Dating a liar a cheater and a jerk
Then, ask your partner these questions: Why did you cheat? Next, you have to ask if this is something you can move past.
That doesn't mean you have to forgive your partner or stop being angry.
And when they do, one of the hardest things isn't just repairing their relationship with their partner but dealing with the shame they feel for staying. Pop songs cement it in our brains that when a guy cheats, it's time to slash his tires or burn down his house, not have an honest conversation about the relationship.
Here's the catch: I'm not so direct—my job is to steer the conversation and help the couple decide whatever is best for them. From there you can decide if it seems like it was a good person making a bad choice or a lost person likely to make a string of bad choices.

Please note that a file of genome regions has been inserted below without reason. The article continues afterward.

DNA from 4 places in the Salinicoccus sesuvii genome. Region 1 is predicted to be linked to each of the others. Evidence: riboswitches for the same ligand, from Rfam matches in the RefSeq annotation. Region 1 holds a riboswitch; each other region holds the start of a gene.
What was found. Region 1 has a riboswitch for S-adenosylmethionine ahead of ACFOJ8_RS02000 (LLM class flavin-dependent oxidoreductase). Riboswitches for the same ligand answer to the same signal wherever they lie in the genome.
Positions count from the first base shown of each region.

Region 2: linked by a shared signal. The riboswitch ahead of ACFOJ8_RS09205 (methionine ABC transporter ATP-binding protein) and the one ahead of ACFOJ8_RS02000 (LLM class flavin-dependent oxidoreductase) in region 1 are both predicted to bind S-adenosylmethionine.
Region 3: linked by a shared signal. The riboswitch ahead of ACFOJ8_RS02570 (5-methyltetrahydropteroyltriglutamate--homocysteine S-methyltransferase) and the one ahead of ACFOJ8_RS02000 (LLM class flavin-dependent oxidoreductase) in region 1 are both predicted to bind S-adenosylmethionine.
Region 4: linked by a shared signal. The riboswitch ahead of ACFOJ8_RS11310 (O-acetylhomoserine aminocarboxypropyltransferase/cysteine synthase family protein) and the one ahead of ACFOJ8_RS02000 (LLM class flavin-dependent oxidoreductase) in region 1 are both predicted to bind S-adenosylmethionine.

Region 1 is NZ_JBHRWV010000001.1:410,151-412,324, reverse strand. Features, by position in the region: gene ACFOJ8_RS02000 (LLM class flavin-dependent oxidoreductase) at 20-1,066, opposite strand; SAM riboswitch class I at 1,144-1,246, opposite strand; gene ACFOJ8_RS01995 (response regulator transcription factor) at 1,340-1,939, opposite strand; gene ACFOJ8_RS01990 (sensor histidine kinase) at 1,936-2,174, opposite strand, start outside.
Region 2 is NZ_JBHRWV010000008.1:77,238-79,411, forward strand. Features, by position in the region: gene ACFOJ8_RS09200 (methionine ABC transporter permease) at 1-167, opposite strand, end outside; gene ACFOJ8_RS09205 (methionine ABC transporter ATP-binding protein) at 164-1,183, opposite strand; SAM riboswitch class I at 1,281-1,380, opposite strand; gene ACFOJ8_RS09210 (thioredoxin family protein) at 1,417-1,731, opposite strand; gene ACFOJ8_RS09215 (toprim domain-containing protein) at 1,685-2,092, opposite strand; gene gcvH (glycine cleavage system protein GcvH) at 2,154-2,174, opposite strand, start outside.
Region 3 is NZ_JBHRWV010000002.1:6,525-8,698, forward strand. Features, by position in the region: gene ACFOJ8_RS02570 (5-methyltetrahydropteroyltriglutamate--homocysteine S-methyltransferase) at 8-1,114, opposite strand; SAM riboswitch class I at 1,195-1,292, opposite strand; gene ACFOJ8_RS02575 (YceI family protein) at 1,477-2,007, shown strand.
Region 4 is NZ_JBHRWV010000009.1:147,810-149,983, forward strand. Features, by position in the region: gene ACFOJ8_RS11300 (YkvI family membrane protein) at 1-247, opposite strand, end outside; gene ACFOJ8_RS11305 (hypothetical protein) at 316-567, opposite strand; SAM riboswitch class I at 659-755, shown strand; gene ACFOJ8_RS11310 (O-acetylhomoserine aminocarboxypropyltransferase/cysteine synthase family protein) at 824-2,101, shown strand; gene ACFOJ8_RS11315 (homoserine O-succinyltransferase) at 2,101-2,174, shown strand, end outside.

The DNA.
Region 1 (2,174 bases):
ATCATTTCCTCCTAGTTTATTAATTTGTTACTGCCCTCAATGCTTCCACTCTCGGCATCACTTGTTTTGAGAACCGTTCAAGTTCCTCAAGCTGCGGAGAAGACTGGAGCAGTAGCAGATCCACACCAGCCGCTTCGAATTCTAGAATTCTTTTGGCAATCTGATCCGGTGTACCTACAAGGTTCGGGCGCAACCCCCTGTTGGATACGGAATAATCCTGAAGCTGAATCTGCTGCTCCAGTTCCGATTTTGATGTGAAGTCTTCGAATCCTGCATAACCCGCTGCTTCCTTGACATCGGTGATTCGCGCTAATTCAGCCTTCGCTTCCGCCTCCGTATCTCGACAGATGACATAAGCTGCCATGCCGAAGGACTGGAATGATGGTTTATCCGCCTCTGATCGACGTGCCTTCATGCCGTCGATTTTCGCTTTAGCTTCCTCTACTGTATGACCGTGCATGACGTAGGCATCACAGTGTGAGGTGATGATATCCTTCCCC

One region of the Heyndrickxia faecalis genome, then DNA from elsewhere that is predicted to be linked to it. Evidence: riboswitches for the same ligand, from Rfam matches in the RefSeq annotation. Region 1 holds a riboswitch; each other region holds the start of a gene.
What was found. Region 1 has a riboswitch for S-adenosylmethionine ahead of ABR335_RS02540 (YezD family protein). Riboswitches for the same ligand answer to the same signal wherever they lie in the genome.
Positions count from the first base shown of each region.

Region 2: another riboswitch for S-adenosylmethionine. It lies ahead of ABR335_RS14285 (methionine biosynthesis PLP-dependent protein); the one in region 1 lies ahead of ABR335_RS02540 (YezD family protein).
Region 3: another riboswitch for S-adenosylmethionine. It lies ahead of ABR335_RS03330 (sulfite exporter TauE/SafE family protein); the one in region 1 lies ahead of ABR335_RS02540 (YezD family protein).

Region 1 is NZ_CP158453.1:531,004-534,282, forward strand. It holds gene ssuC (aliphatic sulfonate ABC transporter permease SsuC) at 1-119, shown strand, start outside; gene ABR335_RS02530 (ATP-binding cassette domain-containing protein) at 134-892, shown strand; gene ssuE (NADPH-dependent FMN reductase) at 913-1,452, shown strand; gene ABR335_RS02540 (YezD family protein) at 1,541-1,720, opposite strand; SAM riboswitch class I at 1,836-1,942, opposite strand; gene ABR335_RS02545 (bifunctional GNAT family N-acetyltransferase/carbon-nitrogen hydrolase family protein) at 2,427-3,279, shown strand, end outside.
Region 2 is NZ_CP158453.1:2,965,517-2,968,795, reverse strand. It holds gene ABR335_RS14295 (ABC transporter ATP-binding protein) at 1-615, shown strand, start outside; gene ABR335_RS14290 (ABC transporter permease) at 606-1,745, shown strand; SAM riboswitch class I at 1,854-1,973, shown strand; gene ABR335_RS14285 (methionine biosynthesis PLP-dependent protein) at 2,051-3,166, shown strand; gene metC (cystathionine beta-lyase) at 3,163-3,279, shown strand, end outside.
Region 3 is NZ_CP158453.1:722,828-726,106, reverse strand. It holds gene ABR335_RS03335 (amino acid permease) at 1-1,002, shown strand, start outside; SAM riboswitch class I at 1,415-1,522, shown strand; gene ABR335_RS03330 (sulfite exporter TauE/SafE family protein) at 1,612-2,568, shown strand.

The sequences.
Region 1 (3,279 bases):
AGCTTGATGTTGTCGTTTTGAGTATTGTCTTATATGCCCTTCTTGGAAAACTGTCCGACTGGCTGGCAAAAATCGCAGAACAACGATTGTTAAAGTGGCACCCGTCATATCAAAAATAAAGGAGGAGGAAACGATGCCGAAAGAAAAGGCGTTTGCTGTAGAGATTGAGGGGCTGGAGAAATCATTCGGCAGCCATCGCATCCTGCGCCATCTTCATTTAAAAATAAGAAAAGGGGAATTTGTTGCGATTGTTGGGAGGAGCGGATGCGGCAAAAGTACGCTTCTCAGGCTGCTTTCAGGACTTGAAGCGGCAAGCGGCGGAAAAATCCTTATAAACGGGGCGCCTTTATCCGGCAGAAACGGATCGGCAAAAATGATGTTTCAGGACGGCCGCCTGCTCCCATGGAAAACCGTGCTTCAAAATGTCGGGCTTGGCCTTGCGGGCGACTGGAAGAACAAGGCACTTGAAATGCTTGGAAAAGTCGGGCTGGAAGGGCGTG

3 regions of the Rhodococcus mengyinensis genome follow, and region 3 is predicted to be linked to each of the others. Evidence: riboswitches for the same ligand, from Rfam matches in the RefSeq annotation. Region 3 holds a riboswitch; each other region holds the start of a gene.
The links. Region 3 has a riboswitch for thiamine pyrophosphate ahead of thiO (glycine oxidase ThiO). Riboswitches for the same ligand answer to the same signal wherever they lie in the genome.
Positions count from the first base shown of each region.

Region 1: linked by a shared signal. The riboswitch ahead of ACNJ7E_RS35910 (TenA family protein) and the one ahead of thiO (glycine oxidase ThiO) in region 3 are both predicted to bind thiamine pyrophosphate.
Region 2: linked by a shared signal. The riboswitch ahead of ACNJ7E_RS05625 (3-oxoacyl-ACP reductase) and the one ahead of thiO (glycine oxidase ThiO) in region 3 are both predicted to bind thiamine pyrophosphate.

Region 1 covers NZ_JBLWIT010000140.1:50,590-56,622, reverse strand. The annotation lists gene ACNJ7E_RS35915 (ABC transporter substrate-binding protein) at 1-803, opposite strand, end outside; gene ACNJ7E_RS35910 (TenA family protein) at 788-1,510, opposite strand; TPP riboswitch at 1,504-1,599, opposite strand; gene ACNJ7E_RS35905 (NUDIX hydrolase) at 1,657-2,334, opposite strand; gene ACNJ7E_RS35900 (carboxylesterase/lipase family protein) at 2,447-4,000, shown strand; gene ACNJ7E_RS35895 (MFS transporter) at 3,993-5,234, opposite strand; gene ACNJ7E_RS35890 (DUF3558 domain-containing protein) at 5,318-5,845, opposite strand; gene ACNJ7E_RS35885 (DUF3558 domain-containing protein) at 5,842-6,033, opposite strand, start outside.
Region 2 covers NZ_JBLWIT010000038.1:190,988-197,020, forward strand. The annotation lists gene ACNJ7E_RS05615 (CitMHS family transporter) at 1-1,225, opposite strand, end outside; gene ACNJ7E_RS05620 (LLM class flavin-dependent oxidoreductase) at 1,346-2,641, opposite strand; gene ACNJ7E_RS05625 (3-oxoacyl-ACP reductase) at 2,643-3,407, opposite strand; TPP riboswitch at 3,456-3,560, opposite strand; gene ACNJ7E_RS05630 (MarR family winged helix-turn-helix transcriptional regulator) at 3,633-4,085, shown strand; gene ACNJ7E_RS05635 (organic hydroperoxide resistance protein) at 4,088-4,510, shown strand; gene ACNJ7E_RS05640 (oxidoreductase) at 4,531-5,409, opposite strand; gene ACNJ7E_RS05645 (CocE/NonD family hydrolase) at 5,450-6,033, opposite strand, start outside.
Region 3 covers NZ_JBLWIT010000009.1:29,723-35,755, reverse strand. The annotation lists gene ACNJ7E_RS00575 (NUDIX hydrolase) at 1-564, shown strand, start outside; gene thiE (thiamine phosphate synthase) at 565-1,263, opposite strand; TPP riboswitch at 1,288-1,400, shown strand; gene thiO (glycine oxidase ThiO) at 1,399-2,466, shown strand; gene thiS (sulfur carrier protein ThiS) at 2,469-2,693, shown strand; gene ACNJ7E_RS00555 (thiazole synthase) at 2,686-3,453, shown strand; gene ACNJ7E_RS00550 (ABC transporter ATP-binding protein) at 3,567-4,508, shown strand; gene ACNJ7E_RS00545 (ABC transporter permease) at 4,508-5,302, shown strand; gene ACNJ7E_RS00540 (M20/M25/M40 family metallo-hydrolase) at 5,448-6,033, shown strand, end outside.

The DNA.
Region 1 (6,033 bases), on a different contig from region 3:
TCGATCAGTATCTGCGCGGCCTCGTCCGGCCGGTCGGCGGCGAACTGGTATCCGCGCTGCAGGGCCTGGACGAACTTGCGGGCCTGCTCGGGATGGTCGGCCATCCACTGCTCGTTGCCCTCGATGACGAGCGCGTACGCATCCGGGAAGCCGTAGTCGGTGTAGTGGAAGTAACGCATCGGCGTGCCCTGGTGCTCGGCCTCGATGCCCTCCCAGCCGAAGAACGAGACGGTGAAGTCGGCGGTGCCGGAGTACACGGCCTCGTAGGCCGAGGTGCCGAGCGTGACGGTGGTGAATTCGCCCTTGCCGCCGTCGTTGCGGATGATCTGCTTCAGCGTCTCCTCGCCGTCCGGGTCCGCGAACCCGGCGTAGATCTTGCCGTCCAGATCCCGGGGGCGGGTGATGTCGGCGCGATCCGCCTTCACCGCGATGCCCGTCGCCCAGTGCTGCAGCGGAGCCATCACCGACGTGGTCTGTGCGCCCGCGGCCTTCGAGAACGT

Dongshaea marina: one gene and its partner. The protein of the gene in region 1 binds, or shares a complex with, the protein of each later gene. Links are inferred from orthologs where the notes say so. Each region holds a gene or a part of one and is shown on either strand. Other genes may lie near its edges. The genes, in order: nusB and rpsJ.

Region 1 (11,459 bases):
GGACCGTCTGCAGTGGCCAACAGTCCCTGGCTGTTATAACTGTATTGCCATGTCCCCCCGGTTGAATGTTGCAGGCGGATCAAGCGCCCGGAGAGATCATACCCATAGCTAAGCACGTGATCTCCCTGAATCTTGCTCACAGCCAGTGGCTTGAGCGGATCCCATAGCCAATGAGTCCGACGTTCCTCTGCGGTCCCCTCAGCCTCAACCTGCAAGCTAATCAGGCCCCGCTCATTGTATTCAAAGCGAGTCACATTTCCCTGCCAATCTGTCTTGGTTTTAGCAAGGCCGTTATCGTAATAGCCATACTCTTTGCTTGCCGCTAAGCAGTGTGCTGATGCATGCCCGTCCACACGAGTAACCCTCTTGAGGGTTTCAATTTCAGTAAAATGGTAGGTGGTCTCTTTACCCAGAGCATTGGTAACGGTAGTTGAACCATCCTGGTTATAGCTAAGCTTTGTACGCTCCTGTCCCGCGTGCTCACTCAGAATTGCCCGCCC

But you're not my client, so here's my advice: My first tip is to stop thinking about cheating in a black-and-white way and instead think of it as points on a spectrum, with flirting on one end and a full-blown, top-secret affair on the other. Truly understanding what happened is also the only way to build back trust—which you're going to need if you decide to stay.
So it's possible to build a and better relationship after someone has cheated. If, after talking to your partner and being super honest with yourself, you decide to stay together, the next hurdle is telling any friends and family who know about the cheating.
(If you didn't tell anyone, great—but you might want to see a therapist to sort out any lingering feelings so they don't set you off later.) This is where shame often kicks in—because we're told that strong people don't put up with cheating, it can be embarrassing to tell loved ones that you're sticking with it.